“I really like change as long as it is happening to someone else.” Have you ever heard that old saying? Well, for quite some time we have been talking about certain changes making their way to our industry, and now they are finally here. As utility workers, we sometimes complain about changes in our work environment, especially some of the more recent ones. For example, take the new OSHA fall protection regulations. Now we can no longer free climb and must be secured to a wood pole from 4 feet off the ground.
How about arc-rated clothing? We are now required to wear clothing that will limit or even eliminate employee injuries in the event of an electrical arc flash. Arc-rated face shields are an additional element we must deal with today. Following are a few more changes we also are facing:
• Host employer rules that require us to improve communication with contractors and others working on our systems.
• An improved hazard communication process, plus a change in the way chemical information is provided to users (via streamlined safety data sheets versus material safety data sheets).
• New confined space rules for construction.
These are big changes for some and not so big for others. But regardless of scope, we as utility workers thrive on change, don’t we? What, you don’t think so? Well, let’s take a closer look.
Consider that we are well-trained and know how to do our jobs. We have construction standards that the industry and our respective utilities developed for our transmission and distribution systems. We also have standards for setting poles, constructing towers, stringing wire, tying or clipping in, building substations, mounting transformer banks, metering installations and the list goes on. It’s pretty much ho-hum stuff, the same old, same old, been there, done that – or is it? While we have standards for what we build, we do not have standards for where it is built or what we run into once we get to a job site. Once on the job site, everything can change and we need to be fully aware of the hazards pertaining to our work environment as well as the work itself. Our work environment never stays the same. Consider storm work – talk about changes! We are headed into the winter storm season, and some of you may have worked long hours this summer due to the extended wildfire season. This was certainly a change from working during and after last winter’s storms. We experience many work- and hazard-related changes with all scenarios and, let’s face it, we experience changes in our work every day. While we can control some of these, some we cannot. However, how we as individuals adjust our attitudes to handle changes is entirely up to us and within our control.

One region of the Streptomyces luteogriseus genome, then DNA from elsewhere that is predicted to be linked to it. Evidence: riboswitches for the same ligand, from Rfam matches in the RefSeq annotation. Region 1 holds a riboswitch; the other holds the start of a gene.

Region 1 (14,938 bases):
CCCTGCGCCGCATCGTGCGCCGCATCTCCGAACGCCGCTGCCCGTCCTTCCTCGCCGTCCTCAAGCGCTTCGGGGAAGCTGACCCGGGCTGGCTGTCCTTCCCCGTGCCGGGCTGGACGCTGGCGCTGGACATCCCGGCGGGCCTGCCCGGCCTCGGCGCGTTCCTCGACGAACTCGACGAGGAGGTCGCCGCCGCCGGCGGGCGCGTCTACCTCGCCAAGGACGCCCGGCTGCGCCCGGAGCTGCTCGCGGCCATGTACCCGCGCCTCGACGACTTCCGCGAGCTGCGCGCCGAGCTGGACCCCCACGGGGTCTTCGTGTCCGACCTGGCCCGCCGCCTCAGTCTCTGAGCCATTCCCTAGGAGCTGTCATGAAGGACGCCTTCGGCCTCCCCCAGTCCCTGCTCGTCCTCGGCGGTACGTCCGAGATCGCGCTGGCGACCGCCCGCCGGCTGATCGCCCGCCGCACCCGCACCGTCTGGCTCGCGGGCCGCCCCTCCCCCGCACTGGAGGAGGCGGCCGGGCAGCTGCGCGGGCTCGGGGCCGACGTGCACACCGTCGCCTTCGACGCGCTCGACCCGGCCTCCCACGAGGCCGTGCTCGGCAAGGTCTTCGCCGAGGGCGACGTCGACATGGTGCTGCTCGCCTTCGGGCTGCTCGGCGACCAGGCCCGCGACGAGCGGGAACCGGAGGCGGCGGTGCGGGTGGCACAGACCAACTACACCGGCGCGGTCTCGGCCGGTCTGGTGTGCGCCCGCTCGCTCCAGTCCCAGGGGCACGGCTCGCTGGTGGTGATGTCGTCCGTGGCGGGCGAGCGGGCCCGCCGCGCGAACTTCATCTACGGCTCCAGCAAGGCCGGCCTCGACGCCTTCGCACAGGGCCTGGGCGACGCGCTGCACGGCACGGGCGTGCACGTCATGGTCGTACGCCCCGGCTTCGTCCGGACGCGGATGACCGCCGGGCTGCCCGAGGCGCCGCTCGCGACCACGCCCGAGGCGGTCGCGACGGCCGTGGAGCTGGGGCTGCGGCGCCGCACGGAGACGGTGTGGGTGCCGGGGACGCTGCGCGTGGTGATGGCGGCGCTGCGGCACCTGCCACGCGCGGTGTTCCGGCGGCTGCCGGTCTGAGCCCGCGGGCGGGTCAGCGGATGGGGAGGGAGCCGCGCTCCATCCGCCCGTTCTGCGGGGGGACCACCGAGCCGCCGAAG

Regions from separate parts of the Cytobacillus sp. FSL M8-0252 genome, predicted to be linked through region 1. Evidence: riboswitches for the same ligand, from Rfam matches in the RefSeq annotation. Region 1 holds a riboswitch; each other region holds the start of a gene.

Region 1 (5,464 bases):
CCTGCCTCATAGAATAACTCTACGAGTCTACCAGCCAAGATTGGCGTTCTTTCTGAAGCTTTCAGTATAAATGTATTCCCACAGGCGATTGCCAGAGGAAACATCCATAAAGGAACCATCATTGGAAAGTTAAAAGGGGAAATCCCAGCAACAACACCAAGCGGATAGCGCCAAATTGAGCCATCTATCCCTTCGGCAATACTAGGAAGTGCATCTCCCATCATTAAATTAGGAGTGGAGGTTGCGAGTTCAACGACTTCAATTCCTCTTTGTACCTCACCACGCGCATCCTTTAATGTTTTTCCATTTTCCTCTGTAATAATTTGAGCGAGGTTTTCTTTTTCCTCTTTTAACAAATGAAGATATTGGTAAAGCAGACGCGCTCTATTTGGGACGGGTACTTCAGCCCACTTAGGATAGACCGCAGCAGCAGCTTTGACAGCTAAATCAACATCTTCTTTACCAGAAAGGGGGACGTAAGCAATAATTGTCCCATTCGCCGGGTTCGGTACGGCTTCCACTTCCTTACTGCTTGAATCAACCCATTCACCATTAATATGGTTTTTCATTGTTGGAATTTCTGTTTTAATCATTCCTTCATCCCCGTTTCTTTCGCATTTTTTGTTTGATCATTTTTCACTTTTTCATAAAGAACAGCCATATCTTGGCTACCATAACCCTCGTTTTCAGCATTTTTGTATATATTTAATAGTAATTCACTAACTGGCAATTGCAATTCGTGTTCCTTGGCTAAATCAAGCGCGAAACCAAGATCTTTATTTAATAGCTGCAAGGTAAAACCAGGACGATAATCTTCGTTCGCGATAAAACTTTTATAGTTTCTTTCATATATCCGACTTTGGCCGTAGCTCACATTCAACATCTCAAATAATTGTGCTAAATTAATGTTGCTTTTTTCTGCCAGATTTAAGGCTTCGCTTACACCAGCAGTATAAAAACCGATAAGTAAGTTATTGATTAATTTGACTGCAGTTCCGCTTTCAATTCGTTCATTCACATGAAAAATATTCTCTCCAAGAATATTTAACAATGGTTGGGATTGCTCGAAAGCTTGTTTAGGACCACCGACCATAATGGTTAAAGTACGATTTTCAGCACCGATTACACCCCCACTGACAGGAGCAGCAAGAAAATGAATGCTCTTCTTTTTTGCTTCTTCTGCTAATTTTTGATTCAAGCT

Facing Drawbacks and Discomforts
Many of our industry’s improvements/changes have not had a significant impact on our personal work environment or how we feel while doing our work. But to quote Arnold Bennett, “Any change, even a change for the better, is always accompanied by drawbacks and discomforts.”
I contend this will be the case for some of us with a few of the new OSHA requirements. The new fall protection, arc-rated clothing and face shield requirements just may cause personal issues we may not have encountered before. While it’s fantastic to avoid falling off or cutting out when climbing a wood pole, we can be distracted by using new equipment until it has become second nature to us. So, while our new fall protection equipment improves our personal safety, it can also be a distraction that acts as an additional hazard yet to be identified.
Arc-rated clothing, arc-rated rainwear and arc-rated face shields will impact our physical condition while we perform work. Cold, heat and the condition and cleanliness of our clothing all play a role in how we feel on the job, and this impacts our attitudes. Focusing on the personal impacts of these things instead of the task at hand injects another distraction, another hazard. With more changes to our work environment come more hazards for us to be aware of and mitigate.
As an industry, we adopted these improvements and changes in order to create a safer work environment, and it will take some time to become comfortable with them. Until we do, we have to recognize them for what they can be: additional hazards that need to be identified and dealt with just like any other identified hazard. Anything that takes your mind off the job at hand is a hazard that has to be identified and mitigated. However, I firmly believe that as an industry we will ultimately embrace these improvements and they will become second nature.
In this time of transition to a safer work environment, it is important that we address these changes head-on with an open mind while forging ahead to “Git-R-Done” safely. Most of all during this transitional period, we need to work together and remember to take care of each other out there.
About the Author: Michael J. Getman, CUSP, MBA, is safety manager at Clark Public Utilities. He has more than 40 years of utility industry experience in various roles, is a member of ASSE and serves on the executive board of the Utility Safety & Ops Leadership Network. In 2013, Getman was the recipient of the Carolyn Alkire Safety Advocate Award.
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